The Auckland brewery that received death threats over its craft beer range depicting Maori ancestral legends has pulled its product from the shelves.

Birkenhead Brewing Company, this week, received widespread criticism over the collection which depicted Rotorua lovers Hinemoa and Tutanekai.

The situation escalated yesterday, with the company alleging death threats had been made against it staff - a matter which police are currently investigating.

Today it's issued an apology and has pulled its product from shelves around the country while it rethinks its labelling.


Foodstuffs NZ's head of external relations, Antoinette Laird, confirmed the brewery had decided to change the labelling of the beer.

"To help them facilitate this we have removed the products from shelf and returned it to the supplier to re-label. Once this process is complete we will be returning the product to the shelf."

In a statement released today the company promised the process would be swift.

It said it had consulted with local iwi and several experts prior to the launch, but accepts it wasn't enough for some parties.

"As it was always our intention to honour and celebrate - not to be disrespectful, we are now discussing the matter with Paraone Pirika, the kaumatua and chairman of Owhata marae in Rotorua.

"The Owhata marae is where the ancestral houses of Tutanekai and Hinemoa sit with pride and mana."

However, despite the staunch criticism aimed at the brewery it appears not all are held to the same standard.

Former TV presenter Tamati Coffey who co-owns Ponsonby Rd Lounge Bar is guilty of the same sin - but believes his Te Arawa heritage gives him greater rights.


His bar offers a cocktail also named after the legendary lovers, Hinemoa and Tutanekai.

Nevertheless, Coffey told the Rotorua Daily Post he had no qualms about it because he was Te Arawa and a descendant of Hinemoa.

He sympathized with the brewery as he said it was a bit of a "grey area".

"It's been quite interesting for me to watch this all unfold," he said. "People from here have understood. I am from here, I am a direct descendant."

Mr Coffey said when he was contemplating the name he asked his whanau's opinion who were "nothing but supportive".

"They said these are your ancestors, their blood is in you."

However, Maori researcher Aroha Mead disagreed.

"The same rules apply, it's not a question of whether you are a Maori person or shouldn't be done - period.

"The rule of thumb is you don't ever use ancestral names, particularly on products that are known to be harmful."

Mead accepted the Auckland brewery meant no harm - but said the aggravated response was a clear indicator of the level of concern its actions had caused.

"It's rare a company steps out to offend and I realise they've got a lot of hate mail, which is not helpful for anybody concerned."

She said the line, for anyone wondering where to draw it, was clear - Maori ancestral images should never be used for profit, in particular when it came to harmful products.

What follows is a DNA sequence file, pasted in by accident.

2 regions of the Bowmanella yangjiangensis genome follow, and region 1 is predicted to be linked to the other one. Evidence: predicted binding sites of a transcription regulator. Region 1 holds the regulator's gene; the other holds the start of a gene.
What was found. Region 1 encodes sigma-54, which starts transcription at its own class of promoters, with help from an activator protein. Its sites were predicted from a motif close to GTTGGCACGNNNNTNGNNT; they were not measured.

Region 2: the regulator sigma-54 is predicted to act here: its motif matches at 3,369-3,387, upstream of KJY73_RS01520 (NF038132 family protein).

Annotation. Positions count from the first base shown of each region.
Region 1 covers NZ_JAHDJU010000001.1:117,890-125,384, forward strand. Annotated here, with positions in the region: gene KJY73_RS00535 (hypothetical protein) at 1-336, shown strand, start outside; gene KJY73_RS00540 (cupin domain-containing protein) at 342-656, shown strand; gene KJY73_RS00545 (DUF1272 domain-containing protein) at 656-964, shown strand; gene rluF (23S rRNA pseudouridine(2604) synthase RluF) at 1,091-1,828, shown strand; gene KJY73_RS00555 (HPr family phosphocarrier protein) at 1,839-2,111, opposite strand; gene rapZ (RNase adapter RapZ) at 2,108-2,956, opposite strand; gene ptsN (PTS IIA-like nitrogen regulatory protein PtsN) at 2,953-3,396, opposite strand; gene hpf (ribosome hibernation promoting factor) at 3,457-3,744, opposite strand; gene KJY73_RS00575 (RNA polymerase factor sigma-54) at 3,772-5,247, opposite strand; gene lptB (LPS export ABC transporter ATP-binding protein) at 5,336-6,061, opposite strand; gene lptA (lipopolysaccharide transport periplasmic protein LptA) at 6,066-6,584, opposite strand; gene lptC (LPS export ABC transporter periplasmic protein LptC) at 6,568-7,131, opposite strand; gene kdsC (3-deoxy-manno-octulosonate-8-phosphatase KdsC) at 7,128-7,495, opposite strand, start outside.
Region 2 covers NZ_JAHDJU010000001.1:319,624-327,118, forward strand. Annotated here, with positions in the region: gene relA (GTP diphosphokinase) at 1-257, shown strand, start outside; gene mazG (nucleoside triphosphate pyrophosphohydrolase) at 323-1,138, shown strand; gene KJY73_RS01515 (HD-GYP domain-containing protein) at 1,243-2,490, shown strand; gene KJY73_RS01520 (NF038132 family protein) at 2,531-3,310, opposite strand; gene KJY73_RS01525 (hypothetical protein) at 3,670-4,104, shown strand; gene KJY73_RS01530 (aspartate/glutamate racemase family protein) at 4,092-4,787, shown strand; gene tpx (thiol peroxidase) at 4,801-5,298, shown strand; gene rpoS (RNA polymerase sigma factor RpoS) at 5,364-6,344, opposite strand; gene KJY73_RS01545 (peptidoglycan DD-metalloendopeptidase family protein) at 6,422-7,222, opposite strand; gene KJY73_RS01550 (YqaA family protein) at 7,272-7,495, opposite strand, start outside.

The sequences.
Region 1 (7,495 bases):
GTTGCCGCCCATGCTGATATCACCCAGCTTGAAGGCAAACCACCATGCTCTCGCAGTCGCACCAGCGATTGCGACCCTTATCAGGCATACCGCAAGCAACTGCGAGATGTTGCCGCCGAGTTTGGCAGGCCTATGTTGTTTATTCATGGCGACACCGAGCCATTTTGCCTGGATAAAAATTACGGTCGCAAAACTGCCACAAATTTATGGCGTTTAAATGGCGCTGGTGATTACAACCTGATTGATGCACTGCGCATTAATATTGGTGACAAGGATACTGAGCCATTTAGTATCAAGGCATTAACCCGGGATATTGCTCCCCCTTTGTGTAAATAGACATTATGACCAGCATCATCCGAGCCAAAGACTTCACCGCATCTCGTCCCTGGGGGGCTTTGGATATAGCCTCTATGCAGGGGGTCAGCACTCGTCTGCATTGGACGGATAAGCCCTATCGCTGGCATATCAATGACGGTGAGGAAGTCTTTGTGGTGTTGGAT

Mead said the ancestral legends weren't just part of the past for their descendants.

"It's still very much part of the living culture."

She advised anyone looking to infuse the Maori culture into their product or business to do their research and consult the appropriate parties.

The brewery is not the only one to make a similar faux pas.

Just last month Fine Arts America caused a stir after it listed a number of items on its site featuring portraits and images of a shrunken Maori head.

For those needing further clarification when looking to create Maori-inspired brands for their products there are official avenues of support through the Maori Advisory Committees for patents and trademarks.

The committees were established to minimise the risk the crown may inadvertently register intellectual property likely to cause offence to Maori.

They look at whether an image would be offensive, or if it is a commercial exploitation contrary to Maori values.

According to the Ministry of Business and Innovation website this doesn't cost extra and in most cases doesn't delay the process of registering intellectual property.

Intellectual Property Office of New Zealand (IPONZ) National Manager Ingrid Bayliss said the two comittees were established under the Trade Marks Act 2002 and the Patents Act 2013.

"The members of these committees have a deep understanding of mātauranga Māori and tikanga Māori (Māori worldview, culture and protocols)."

She said a trade mark deemed offensive could not be registered in New Zealand.

Bayliss also confirmed Birkenhead Brewing Company currently had trade mark applications being considered by the Trade Marks Māori Advisory Committee and IPONZ was awaiting the outcome of this.

Partner at Baldwin's Intellectual Property Penny Catley said while the issue could be subjective, the committees were good safeguards to those looking to use Maori culture in their products.

She said in 2015 of the 22,122 trademark applications 406 of them had a Maori cultural element as part of it, 301 [or 74 per cent] were sent to the Maori Advisory Committee and of these only 15 were deemed culturally inappropriate.

"I believe it works effectively as a safeguard to our Maori culture to make sure it's not mistreated."

To find out more about the Trade Mark Māori Advisory Committee click here: